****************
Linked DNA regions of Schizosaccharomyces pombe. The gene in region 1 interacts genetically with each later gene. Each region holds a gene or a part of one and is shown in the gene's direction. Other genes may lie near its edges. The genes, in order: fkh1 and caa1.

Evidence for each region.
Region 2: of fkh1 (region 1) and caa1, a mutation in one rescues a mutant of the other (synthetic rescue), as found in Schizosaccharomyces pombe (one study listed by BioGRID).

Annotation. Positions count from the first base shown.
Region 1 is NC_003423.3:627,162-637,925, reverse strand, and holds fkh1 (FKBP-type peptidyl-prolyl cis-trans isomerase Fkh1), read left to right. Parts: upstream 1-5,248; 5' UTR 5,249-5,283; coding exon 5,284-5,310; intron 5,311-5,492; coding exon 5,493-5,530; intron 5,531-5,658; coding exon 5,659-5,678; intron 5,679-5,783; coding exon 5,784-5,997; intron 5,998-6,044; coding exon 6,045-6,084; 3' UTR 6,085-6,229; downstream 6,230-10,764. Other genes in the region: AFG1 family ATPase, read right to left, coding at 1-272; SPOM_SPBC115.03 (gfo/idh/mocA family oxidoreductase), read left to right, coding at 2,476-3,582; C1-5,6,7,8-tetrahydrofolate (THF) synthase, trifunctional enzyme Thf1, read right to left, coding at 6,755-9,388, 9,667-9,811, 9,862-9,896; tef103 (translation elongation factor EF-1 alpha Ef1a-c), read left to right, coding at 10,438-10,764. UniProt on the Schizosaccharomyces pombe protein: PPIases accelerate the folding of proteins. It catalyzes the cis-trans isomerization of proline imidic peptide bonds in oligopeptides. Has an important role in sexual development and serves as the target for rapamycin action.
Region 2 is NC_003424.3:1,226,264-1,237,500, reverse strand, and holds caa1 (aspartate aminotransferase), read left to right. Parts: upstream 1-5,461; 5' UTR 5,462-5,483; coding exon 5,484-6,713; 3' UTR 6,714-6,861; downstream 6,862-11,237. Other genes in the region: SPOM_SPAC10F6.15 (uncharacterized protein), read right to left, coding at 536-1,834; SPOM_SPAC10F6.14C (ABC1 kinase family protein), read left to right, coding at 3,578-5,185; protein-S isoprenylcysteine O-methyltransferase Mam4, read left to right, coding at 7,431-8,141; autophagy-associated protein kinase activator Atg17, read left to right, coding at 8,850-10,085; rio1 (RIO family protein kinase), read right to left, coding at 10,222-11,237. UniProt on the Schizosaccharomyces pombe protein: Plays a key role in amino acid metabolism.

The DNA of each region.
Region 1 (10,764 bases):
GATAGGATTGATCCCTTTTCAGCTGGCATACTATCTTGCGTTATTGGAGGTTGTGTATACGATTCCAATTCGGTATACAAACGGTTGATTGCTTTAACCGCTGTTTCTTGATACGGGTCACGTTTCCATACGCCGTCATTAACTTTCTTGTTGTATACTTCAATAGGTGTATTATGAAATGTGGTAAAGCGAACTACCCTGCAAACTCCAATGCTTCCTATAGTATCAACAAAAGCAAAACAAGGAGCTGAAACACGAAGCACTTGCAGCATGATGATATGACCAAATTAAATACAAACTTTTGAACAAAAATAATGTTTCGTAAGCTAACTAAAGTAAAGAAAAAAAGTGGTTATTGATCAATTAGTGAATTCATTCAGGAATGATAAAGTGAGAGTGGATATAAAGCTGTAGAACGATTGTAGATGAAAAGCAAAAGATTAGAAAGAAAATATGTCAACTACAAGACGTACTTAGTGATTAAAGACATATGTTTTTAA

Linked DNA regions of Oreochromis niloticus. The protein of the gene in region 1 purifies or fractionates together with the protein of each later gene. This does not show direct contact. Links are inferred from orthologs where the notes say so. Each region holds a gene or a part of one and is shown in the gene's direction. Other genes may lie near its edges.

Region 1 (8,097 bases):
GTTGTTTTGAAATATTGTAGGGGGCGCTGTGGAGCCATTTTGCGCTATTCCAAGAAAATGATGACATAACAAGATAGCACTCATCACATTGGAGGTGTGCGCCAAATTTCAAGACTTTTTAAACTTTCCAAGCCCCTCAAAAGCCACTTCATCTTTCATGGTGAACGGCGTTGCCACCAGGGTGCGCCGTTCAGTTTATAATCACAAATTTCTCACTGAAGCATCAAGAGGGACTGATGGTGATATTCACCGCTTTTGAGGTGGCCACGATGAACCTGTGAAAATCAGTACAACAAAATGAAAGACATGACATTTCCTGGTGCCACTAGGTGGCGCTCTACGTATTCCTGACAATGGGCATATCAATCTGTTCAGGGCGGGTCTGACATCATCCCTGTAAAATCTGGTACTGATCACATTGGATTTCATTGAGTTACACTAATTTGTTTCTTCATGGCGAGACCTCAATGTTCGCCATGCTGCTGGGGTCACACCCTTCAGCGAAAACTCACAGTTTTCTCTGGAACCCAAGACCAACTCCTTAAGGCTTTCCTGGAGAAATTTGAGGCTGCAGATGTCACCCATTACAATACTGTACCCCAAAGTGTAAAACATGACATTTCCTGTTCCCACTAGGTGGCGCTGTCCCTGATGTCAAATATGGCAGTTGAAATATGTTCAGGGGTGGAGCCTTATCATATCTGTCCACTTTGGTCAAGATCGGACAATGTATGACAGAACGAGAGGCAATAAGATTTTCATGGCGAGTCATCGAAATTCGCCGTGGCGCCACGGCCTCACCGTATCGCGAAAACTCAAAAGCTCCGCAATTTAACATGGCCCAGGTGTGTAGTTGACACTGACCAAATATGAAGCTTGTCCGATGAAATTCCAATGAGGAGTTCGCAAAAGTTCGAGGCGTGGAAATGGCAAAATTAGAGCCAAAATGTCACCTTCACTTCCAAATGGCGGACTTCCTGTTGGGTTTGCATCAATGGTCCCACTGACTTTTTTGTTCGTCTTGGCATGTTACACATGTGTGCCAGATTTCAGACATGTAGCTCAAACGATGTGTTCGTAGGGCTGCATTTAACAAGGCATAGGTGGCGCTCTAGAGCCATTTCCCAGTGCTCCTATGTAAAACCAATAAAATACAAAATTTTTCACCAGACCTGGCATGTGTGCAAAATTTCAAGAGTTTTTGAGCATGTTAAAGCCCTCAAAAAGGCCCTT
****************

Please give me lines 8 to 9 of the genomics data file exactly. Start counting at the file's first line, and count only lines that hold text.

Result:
Region 1 (10,764 bases):
GATAGGATTGATCCCTTTTCAGCTGGCATACTATCTTGCGTTATTGGAGGTTGTGTATACGATTCCAATTCGGTATACAAACGGTTGATTGCTTTAACCGCTGTTTCTTGATACGGGTCACGTTTCCATACGCCGTCATTAACTTTCTTGTTGTATACTTCAATAGGTGTATTATGAAATGTGGTAAAGCGAACTACCCTGCAAACTCCAATGCTTCCTATAGTATCAACAAAAGCAAAACAAGGAGCTGAAACACGAAGCACTTGCAGCATGATGATATGACCAAATTAAATACAAACTTTTGAACAAAAATAATGTTTCGTAAGCTAACTAAAGTAAAGAAAAAAAGTGGTTATTGATCAATTAGTGAATTCATTCAGGAATGATAAAGTGAGAGTGGATATAAAGCTGTAGAACGATTGTAGATGAAAAGCAAAAGATTAGAAAGAAAATATGTCAACTACAAGACGTACTTAGTGATTAAAGACATATGTTTTTAA